Since some of the storage baskets provided store strings and not objects, the decision was made to store: Exception.MessageException.SourceException.StackTrace, theDate.Now marking the Exception, and the Request.Filepath (the Web page requested). The source can be modified to record other properties of Exception, the server name, client IP, or whatever meets your debugging requirements.

The web.config <appSettings> tag to turn rich custom errors on and set the storage basket is:

<add key="customErrorMethod" 
value="Application/Cookie/Context/QueryString/Off" />

Setting this value to Off prevents the remaining steps from occurring, but will not get in the way of any automatic logging or notification already done.

Passing Control

The final task of Application_Error is to execute the Redirect() or Transfer(). From the discussion of configuring behavior above, you already know that which of these you choose is tied to how the Exception is stored, and that some combinations work while others don’t. The features of the storage methods usually drive the decision.

But occasionally, features of Redirect() and Transfer() drive the decision. Redirect creates a new ContextTransfer does not. Redirect requires a round-trip to the browser,Transfer does not. As a result of this round-trip, Redirect rewrites the URL to reflect the location of the error page, Transfer does not.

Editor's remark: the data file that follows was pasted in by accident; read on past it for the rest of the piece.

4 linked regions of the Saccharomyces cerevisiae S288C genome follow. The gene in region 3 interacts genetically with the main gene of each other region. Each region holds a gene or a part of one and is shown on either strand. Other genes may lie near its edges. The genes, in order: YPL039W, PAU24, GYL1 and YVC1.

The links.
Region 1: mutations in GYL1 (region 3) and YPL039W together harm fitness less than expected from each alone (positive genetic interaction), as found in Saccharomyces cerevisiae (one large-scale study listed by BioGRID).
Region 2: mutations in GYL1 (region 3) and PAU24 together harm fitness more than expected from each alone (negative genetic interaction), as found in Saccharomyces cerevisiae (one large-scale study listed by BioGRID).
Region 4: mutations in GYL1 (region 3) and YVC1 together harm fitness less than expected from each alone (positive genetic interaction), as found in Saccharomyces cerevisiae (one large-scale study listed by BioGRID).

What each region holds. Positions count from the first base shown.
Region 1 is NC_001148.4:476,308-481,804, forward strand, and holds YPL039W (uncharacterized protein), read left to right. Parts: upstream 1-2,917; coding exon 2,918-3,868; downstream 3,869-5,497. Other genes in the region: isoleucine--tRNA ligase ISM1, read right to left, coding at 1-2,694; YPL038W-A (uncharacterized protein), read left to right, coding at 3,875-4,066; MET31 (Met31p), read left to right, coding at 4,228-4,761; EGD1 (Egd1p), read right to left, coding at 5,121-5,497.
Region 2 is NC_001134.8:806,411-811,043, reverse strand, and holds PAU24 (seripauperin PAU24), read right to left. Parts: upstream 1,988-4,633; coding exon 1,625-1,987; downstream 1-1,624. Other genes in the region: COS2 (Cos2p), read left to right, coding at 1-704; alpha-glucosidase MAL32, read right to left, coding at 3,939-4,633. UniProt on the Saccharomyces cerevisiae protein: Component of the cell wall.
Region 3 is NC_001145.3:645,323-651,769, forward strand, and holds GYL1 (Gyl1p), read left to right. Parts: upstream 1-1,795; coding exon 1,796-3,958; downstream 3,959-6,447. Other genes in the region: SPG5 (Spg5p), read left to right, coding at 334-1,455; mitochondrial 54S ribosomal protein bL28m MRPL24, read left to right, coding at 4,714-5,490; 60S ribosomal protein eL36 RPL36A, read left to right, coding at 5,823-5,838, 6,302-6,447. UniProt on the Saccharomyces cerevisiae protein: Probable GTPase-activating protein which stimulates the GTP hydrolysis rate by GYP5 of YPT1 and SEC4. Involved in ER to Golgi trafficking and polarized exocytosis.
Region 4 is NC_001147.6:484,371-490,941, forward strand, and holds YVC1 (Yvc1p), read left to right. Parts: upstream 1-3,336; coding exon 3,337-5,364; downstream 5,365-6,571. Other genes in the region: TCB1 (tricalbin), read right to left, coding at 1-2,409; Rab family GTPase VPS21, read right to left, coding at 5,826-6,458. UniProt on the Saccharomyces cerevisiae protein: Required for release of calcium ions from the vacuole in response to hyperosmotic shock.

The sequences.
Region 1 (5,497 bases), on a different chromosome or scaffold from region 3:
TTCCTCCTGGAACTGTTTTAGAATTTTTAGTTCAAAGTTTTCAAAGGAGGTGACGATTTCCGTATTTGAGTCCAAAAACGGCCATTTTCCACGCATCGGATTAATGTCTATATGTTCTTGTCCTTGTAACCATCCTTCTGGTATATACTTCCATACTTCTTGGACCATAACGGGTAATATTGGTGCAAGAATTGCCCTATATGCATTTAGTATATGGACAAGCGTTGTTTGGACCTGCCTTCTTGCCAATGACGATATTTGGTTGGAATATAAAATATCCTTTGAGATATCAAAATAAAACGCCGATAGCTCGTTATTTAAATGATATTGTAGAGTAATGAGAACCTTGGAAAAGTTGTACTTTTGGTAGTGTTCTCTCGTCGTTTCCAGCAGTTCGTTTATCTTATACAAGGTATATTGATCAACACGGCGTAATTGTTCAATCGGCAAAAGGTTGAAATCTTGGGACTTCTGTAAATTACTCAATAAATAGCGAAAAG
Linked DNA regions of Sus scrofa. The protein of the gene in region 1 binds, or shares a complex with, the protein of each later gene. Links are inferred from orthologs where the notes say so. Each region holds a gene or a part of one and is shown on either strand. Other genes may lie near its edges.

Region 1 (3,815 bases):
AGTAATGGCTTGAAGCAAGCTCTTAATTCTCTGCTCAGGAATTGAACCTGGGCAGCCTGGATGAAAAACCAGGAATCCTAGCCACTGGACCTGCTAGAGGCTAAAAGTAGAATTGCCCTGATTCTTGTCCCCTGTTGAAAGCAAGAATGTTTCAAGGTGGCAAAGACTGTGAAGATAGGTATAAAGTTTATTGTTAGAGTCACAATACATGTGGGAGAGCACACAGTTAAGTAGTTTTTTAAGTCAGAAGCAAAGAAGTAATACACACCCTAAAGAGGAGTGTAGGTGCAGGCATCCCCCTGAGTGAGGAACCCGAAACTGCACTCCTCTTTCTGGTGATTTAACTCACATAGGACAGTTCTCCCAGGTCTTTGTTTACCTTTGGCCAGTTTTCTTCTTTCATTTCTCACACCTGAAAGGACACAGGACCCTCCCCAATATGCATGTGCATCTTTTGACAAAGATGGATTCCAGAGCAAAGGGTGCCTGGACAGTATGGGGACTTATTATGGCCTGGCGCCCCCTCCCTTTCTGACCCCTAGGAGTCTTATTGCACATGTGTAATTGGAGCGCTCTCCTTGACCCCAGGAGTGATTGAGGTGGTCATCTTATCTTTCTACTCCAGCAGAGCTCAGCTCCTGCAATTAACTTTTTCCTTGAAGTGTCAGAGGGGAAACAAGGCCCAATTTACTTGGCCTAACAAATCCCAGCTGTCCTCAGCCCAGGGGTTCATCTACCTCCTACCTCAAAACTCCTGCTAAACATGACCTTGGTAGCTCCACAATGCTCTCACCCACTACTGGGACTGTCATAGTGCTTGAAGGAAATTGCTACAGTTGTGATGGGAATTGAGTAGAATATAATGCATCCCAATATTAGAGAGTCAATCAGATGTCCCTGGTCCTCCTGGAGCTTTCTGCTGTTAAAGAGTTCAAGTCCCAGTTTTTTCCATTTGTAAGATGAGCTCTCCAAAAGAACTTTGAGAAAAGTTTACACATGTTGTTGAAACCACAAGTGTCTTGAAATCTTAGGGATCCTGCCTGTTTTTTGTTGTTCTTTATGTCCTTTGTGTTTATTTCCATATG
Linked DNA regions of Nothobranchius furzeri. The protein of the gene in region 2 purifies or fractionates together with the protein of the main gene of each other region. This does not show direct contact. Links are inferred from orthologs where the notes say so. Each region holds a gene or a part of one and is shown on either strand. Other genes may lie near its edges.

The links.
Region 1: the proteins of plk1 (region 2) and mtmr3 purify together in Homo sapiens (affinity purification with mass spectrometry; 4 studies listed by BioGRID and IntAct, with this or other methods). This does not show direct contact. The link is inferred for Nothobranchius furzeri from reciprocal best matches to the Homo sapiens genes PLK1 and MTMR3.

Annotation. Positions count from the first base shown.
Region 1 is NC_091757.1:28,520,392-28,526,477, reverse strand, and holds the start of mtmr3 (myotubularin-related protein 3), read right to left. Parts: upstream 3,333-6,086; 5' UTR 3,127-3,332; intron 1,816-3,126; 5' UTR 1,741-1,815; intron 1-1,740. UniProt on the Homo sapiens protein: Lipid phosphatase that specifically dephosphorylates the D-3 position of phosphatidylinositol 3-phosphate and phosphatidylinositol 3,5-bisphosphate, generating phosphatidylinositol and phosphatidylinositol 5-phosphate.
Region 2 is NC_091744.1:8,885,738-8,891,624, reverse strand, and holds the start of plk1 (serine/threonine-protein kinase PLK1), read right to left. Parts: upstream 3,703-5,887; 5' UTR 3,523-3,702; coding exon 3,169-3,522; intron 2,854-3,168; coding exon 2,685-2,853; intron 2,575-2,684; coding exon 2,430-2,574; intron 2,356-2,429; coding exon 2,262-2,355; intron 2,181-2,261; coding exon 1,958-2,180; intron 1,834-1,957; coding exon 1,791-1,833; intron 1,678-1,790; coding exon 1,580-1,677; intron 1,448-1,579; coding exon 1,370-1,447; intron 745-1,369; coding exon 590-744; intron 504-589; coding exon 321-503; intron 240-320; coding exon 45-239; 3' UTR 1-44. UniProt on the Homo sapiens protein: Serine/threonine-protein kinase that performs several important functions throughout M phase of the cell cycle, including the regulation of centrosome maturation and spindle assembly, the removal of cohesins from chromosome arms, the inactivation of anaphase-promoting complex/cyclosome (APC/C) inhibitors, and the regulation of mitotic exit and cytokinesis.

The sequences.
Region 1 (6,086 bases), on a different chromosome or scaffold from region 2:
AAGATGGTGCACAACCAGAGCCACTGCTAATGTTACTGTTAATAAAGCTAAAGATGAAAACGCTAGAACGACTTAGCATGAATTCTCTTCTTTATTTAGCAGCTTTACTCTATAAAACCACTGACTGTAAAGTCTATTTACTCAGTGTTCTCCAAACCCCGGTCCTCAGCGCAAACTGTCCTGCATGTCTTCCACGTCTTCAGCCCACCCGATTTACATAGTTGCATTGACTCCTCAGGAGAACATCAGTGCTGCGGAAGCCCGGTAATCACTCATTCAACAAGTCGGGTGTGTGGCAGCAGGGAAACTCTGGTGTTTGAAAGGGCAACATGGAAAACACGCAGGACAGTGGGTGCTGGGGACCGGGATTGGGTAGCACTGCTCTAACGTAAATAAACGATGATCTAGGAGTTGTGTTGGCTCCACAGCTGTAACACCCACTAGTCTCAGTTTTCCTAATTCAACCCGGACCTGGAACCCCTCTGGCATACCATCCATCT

If this seems to be an argument in favor of Transfer, it isn’t. The built-in customErrors feature uses Redirect and not Transfer for a reason. The rationale of the ASP.NET development team is that Redirect accurately displays the URL of the custom error page, while Server.Transfer is intended for “switchboard”-style pages (as on content management sites) where the true URL is preferably hidden.

Therefore, while Context is one of the more convenient ways to move the Exception from Application_Error to the rich error page, its dependence on Server.Transfer() makes it less than perfect. While you may not be concerned that this approach breaks a tenet of the design philosophy of ASP.NET, be aware that it does.

The web.config <appSettings> tags to set the control-passing method and identify the custom error pages are:

<add key="customErrorBranchMethod" value="Redirect/Transfer" />
<add key="customErrorPage" value ="myErrorPage.aspx" />

Retrieving and Displaying

Finally, the Exception must be retrieved from its storage basket and displayed in the rich error page. In the sample, this page is called myErrorPage.aspx.

In the sample code, the Exception is retrieved in myErrorPage.aspx, inside the DisplayDetailedError() function.

   Dim objErrorIOFactory As New Msdn.ErrorIO.ErrorIOFactory
   Dim objErrorBasket As Msdn.ErrorIO.IErrorIOHandler
objErrorBasket = objErrorIOFactory.Create( _ 
System.Configuration.ConfigurationSettings.AppSettings("customErrorMethod") )
   objErrorBasket.Retrieve(strMessage, strSource, 
     strStackTrace, strDate, strQueryString)

The first three lines are familiar; a similar series was used to create the basket to Store() the Exception.